Obama Rising, The Bowery, New York City, New York, 2009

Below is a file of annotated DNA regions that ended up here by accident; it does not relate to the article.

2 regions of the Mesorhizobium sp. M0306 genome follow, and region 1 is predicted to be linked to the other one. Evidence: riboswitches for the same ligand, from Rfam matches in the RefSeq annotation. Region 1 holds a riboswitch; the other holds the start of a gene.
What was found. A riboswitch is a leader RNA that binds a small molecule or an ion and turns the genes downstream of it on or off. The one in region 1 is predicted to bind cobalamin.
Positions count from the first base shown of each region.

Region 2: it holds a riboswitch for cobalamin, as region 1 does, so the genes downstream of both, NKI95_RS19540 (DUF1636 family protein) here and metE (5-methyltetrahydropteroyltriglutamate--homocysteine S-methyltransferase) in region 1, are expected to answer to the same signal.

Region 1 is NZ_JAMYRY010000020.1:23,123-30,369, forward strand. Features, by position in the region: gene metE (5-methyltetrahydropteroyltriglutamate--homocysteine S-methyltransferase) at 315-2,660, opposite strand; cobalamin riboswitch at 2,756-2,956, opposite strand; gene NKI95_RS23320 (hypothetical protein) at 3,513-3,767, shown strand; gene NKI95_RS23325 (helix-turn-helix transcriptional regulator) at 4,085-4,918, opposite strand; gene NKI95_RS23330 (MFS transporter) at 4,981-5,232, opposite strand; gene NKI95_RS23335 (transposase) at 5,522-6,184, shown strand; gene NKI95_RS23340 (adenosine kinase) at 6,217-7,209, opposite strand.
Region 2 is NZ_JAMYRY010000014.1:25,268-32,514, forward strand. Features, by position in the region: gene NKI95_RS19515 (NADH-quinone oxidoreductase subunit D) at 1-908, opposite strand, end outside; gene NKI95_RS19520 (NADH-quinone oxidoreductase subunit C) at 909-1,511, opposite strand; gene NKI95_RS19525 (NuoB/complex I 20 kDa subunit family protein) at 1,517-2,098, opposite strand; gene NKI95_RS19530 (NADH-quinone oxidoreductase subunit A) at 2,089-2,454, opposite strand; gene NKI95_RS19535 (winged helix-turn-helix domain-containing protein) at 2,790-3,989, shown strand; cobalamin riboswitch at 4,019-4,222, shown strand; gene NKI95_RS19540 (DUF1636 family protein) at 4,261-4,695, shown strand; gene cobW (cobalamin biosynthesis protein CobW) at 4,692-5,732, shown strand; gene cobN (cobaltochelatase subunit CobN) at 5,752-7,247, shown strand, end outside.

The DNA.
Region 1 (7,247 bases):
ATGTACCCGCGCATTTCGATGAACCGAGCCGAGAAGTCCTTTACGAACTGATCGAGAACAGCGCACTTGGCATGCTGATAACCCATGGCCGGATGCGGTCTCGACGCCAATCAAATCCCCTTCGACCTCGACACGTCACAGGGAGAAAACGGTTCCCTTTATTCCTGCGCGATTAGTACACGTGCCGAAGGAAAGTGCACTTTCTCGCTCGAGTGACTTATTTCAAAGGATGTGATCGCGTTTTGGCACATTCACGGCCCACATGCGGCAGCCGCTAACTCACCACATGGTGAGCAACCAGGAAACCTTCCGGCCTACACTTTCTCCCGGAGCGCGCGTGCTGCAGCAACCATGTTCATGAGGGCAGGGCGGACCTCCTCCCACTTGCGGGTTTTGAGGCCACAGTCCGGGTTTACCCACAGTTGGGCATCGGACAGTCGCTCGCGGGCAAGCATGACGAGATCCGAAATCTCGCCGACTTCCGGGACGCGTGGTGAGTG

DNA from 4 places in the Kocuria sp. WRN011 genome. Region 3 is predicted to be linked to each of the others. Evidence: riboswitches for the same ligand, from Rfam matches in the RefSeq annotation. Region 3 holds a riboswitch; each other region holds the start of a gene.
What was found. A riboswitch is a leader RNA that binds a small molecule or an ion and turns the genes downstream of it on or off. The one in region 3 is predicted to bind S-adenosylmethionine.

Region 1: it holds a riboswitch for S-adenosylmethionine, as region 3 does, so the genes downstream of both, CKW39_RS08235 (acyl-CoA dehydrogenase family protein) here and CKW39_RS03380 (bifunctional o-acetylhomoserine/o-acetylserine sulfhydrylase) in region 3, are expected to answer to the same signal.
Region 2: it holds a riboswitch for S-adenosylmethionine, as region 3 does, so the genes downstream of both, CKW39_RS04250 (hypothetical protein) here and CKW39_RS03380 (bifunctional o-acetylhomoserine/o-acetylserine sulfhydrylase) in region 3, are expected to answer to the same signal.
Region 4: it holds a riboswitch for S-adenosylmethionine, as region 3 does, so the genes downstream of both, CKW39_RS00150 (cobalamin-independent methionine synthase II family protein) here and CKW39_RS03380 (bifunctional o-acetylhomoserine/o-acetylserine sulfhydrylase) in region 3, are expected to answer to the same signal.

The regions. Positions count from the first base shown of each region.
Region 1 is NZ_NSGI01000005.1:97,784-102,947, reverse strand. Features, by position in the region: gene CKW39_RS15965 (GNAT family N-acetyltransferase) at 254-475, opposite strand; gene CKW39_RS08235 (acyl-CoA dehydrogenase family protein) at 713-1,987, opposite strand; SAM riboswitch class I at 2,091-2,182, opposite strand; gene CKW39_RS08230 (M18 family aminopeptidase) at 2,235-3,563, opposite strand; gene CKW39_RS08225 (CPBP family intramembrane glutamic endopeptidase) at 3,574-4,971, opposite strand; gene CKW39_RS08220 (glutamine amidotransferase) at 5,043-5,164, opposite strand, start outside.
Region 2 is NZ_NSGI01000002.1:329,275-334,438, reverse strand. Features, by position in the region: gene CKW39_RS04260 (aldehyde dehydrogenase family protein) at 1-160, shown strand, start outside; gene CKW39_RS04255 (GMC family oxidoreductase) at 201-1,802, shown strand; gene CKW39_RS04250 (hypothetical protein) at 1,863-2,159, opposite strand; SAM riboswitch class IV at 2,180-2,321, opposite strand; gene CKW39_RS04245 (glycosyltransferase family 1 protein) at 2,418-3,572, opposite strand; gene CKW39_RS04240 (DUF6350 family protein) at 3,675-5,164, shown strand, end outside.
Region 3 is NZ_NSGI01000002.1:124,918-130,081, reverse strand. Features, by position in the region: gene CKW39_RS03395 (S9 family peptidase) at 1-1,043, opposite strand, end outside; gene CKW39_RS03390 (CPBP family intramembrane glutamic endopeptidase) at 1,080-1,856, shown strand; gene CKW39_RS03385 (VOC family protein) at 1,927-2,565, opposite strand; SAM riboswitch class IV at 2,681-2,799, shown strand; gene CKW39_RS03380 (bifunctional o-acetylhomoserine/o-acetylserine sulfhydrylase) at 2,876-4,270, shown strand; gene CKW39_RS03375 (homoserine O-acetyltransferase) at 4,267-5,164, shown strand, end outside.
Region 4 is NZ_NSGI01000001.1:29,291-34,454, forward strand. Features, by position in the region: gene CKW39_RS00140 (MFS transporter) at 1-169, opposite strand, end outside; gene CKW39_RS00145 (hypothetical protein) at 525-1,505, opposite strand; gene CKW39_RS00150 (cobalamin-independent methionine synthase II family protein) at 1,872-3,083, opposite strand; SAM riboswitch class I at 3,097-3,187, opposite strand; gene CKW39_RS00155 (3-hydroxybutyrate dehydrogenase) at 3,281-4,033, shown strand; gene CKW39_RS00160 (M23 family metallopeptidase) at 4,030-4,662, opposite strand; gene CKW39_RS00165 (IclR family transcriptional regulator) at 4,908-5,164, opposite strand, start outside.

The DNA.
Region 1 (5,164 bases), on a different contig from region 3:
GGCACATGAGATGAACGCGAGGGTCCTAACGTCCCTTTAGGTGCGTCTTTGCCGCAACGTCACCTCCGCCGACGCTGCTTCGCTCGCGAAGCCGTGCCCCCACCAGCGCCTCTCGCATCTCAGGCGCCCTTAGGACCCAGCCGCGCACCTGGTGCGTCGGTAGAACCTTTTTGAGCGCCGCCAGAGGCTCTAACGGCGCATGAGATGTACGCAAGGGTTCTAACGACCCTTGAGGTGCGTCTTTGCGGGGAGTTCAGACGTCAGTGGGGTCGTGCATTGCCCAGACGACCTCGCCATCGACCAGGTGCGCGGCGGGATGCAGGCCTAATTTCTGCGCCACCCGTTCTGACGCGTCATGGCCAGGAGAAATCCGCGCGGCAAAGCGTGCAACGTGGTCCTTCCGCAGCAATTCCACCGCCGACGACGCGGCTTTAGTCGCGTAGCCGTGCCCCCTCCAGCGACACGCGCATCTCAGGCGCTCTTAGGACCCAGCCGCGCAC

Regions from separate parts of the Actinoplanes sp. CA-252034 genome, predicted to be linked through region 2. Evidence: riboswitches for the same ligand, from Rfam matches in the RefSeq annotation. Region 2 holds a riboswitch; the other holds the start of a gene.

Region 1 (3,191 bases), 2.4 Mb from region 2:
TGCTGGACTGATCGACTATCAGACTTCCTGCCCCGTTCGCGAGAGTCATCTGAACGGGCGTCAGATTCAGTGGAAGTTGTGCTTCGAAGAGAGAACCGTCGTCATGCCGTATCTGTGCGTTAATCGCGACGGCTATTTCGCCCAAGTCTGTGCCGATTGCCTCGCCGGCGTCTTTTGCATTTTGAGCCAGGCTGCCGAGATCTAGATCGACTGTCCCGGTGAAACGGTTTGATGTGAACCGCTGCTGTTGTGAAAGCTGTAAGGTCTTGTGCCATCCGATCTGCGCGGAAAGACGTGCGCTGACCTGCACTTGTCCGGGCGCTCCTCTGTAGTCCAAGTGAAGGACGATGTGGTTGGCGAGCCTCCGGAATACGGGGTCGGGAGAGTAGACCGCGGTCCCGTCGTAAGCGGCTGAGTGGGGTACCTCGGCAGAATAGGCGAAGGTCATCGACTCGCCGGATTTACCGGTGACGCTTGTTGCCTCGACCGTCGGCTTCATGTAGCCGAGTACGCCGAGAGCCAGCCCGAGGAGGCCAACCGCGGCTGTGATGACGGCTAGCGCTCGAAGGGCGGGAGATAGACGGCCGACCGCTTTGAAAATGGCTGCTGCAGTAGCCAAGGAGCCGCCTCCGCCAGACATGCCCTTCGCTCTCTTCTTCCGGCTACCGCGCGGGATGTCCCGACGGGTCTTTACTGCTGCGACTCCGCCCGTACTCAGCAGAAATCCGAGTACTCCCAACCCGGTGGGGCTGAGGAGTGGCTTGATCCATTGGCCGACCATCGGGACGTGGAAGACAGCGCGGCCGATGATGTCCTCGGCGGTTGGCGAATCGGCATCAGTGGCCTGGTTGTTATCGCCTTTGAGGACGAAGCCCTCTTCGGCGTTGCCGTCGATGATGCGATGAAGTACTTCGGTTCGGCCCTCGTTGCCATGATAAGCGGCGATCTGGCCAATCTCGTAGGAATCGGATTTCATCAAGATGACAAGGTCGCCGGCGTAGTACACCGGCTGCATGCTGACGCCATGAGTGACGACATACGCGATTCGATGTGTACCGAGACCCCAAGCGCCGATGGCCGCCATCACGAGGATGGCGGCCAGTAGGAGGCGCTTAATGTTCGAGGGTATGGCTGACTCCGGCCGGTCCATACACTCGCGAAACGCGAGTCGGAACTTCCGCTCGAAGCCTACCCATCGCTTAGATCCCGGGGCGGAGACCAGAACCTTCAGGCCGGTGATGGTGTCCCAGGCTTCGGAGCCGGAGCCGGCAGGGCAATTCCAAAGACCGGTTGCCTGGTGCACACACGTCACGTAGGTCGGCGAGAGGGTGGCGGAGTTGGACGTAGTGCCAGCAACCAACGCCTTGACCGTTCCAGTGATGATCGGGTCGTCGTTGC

This is the most fascinating image I was able to make during seven days of shooting in New York City. Walking through the Bowery with fellow pbase photographers Tim May and Judy Tillinger, I came upon this spontaneous, layered, and ultimately accidental work of art on the wall of a building at the corner of The Bowery and Houston Street. It all begins at the top, with the remains of a Barack Obama campaign poster by street artist Shepard Fairey. Another street artist later “enhanced” it with vivid red, brown, and green coloration. Such modification is only fair, after all, because Fairey himself had based his poster on AP photographer Mannie Garcia’s shot of Obama at a press conference. Time, chance, and the weather then complete the picture before us. Additional posters and ads were later pasted over the enhanced Obama poster – the intersection of The Bowery and Houston Street is one of the busiest on the Lower East Side, and that wall is a prime spot for advertisements. On the day I appeared with my camera, those posters and ads were in shreds. Yet the top of Obama’s heroic visage can still be seen, rising above a world of chaos. A bit of bold graffiti comes into play as well – a steel plaque commemorating artist Keith Haring’s famous Bowery Mural a few yards to the west, has been obliterated by an indecipherable scrawl. And even that seems quite fitting. When Obama thanked Fairey for contributing the poster to his campaign, he told him “your images have had a profound effect on people, whether seen in a gallery or on a stop sign.” Fairey responded by noting “…and that thing about stop signs? He’s kind of endorsing graffiti, isn’t he?” My own image finds shadows that add dimension, sculpting the torn posters and ads into abstract art. I add still another layer of expression, and in the process, I close the circle with photography. What began with Mannie Garcia’s image of Obama has ultimately become my own photograph of Obama Rising, with Shepard Fairey, the sun, wind, rain, and various unknown graffiti artists acting as my transformational agents.